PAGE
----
Salt Lake City Mayor Erin Mendenhall has been taking flak lately for the increasingly visible homeless people in Utah’s capital city — as though Salt Lake County, the state of Utah and numerous non-government organizations (NGOs) aren’t also focused on this perplexing problem facing the entire nation.
Tents thrown up here and there around town and folks sleeping wherever there’s a patch of grass remind us of income disparity, lack of mental health services and the addiction epidemic that we would prefer to be out of sight and out of mind.
In August 2017, then-Utah House Speaker Greg Hughes pushed Operation Rio Grande to remove unsheltered homeless people from Rio Grande Street between 300 South and 500 South where they were concentrated. The area had become a lawless open-air drug market where some were shooting up in broad daylight and sprawled face down on the sidewalk.
The optics of Operation Rio Grande were good at the time, but it drove many homeless campers into neighborhoods and retail districts where they became more conspicuous and pointed up the critical need for sanitation and mental health services.
Public criticism of city leaders comes as sure as the Dog Days of summer: Why don’t they do something about homelessness? Can’t we just pack these people off somewhere?
More and more, working folks can’t afford a roof over their heads due to many years of stagnate wages and increasing rents. Nonetheless, the public should realize the homeless population is not static. People who were homeless last year are not necessarily homeless now. In fiscal year 2021, the average length of stay in a homeless shelter was 68 days, according to the Utah Office of Homeless Services.
Although public consternation is focused on those living on the streets, the shelter numbers do reflect trends.
The rate at which people who had found housing and then returned to homelessness remained at 29 percent during that period, indicating the daunting challenge of the crisis.
About 3,565 people were homeless in Utah on any given day in 2021, according to state records. They include single moms with youngsters, young adults 18-24, veterans, but only 688 “chronically” homeless people — defined as being homeless for at least 12 months or on at least four separate occasions in the three years.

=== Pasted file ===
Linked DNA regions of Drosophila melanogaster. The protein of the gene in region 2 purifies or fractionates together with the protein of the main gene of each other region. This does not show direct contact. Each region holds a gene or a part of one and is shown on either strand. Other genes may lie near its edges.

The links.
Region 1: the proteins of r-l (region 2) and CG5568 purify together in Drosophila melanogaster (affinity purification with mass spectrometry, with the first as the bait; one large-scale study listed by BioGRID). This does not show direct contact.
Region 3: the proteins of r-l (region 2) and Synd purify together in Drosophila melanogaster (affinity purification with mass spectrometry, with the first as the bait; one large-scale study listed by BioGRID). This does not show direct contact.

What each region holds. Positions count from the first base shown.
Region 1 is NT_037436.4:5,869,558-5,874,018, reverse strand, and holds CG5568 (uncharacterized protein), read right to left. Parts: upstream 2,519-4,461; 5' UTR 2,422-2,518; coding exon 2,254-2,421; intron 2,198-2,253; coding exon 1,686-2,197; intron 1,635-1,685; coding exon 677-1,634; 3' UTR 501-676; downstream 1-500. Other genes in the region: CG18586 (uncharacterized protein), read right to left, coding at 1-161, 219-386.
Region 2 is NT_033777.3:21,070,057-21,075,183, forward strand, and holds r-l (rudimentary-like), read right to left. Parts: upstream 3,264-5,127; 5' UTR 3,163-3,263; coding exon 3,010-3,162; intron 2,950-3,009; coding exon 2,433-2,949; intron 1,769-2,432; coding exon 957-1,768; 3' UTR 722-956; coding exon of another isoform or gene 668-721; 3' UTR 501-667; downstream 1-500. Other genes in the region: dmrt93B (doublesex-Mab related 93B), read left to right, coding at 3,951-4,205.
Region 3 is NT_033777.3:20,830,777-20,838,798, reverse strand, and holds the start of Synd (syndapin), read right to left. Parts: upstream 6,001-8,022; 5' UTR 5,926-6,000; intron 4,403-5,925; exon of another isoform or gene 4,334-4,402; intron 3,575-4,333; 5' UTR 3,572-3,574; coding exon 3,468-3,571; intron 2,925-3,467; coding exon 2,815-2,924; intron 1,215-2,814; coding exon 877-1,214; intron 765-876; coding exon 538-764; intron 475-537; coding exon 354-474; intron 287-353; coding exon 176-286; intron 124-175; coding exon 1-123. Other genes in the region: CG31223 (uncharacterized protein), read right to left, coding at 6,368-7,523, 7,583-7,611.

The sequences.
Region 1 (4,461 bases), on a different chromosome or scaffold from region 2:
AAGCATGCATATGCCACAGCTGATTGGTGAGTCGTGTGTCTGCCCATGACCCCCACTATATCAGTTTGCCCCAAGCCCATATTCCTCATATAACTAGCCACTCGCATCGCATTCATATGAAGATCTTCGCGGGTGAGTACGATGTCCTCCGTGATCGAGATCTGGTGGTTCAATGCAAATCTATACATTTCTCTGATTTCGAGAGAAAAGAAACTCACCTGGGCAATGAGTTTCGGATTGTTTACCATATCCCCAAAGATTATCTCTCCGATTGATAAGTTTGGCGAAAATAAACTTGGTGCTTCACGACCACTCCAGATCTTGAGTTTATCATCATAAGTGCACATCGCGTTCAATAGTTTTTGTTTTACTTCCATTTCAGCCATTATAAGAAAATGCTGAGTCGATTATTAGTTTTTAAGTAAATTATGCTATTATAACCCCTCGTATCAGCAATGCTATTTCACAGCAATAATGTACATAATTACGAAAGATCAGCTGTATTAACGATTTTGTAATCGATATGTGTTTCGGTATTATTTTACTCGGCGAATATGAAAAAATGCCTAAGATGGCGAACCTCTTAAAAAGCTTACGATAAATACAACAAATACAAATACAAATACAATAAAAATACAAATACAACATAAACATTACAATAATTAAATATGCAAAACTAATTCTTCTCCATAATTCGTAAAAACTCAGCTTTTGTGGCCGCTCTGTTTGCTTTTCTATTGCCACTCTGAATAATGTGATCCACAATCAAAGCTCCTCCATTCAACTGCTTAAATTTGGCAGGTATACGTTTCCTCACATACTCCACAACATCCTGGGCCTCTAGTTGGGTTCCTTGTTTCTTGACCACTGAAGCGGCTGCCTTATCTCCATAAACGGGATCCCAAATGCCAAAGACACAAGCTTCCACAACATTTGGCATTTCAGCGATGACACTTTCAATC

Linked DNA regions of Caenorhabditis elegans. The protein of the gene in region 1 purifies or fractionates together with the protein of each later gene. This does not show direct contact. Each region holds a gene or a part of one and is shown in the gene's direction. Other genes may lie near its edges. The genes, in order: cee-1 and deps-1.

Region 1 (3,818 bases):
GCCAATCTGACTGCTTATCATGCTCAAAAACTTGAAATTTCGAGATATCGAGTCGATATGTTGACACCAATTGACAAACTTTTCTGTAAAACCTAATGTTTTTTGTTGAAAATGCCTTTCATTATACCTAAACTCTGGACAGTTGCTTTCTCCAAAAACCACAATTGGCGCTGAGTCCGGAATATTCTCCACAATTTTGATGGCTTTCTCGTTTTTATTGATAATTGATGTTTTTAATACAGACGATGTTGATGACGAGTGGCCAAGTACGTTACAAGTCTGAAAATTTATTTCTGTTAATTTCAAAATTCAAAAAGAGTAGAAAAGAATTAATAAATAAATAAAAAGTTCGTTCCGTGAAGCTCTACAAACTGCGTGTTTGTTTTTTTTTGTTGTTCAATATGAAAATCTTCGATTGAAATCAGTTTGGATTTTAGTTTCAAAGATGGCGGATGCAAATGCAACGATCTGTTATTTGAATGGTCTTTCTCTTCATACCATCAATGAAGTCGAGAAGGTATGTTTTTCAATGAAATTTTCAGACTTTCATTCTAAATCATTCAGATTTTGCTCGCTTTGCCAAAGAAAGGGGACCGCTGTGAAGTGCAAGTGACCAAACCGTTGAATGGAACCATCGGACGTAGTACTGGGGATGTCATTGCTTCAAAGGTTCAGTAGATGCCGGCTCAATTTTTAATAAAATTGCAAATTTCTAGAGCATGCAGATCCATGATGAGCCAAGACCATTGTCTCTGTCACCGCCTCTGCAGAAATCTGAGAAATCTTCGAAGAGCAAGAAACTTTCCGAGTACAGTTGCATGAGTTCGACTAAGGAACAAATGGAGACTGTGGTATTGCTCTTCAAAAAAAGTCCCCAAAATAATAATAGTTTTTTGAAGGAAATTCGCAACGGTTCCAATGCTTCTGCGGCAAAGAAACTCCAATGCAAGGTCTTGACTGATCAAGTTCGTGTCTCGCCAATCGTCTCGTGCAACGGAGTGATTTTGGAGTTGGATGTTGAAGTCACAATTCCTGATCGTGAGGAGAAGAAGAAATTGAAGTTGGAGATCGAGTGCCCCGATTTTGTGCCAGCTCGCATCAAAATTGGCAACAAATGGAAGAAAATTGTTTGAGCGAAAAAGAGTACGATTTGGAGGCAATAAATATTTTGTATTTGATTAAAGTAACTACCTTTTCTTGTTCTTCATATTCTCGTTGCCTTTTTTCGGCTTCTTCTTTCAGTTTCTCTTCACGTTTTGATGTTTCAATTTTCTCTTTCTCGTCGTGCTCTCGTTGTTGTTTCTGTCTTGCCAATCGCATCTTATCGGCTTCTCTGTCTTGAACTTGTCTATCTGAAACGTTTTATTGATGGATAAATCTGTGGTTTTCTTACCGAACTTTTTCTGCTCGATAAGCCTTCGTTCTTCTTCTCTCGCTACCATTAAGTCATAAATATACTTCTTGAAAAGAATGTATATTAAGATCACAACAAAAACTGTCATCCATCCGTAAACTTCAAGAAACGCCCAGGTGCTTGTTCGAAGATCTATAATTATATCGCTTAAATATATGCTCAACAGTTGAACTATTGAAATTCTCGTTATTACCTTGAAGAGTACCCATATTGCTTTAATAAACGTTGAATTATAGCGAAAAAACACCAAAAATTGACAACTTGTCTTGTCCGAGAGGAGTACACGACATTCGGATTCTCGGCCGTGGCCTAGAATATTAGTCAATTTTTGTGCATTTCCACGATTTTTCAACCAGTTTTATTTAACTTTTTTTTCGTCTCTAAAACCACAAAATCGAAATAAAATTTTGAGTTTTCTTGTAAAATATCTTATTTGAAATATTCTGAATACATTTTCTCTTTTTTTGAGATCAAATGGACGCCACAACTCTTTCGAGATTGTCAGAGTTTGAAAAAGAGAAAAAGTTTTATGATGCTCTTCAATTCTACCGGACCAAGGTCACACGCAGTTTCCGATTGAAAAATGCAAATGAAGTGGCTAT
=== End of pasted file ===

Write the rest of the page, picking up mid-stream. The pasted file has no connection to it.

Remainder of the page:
Some 7,712 Utahns were homeless for the first time in fiscal 2021 — nearly 1,000 more folks than the previous 12 months, revealing growing economic strains on low-income workers in the wake of COVID.
Critics should acknowledge the efforts being made here to deal with the crisis, caused in large part by macro-economic, social ills and other factors, such as the pandemic.
With the aid of some state funding, local officials embarked in 2019 on a plan to build three new homeless resources centers to replace the aging shelter on Rio Grande Street. The facilities are aimed at coordinating resources so people could find housing within weeks rather than months. But real estate prices jumped, rents skyrocketed and the strategy was stymied for a dearth of affordable housing.
The lack of affordable housing has been decades in the making. Then-President Ronald Reagan slashed the federal housing budget by 80 percent and it never recovered.
In 1998, Congress passed the Faircloth Amendment that limits the number of public housing units federal agencies can build. It prevents any net increase in public housing stock from the number of units as of October 1, 1999.
Recently, state lawmakers allocated $55 million for affordable housing and services. The Salt Lake City Council approved $20 million for such lodgings earlier this year. But catching up with the housing crunch will take decades. Meanwhile, new apartment buildings are springing up like mushrooms in Salt Lake City, but offer few modestly-priced apartments.
Every major city is facing a homeless crisis. HUD estimates the population of homeless people to be more than 550,000 — although it could be much higher.
The United States can declare war on drugs and war on terror, but war on homelessness — well that’s a different matter altogether.
Christopher Smart is a freelance journalist in Salt Lake City and author of Smart Bomb, which appears in City Weekly.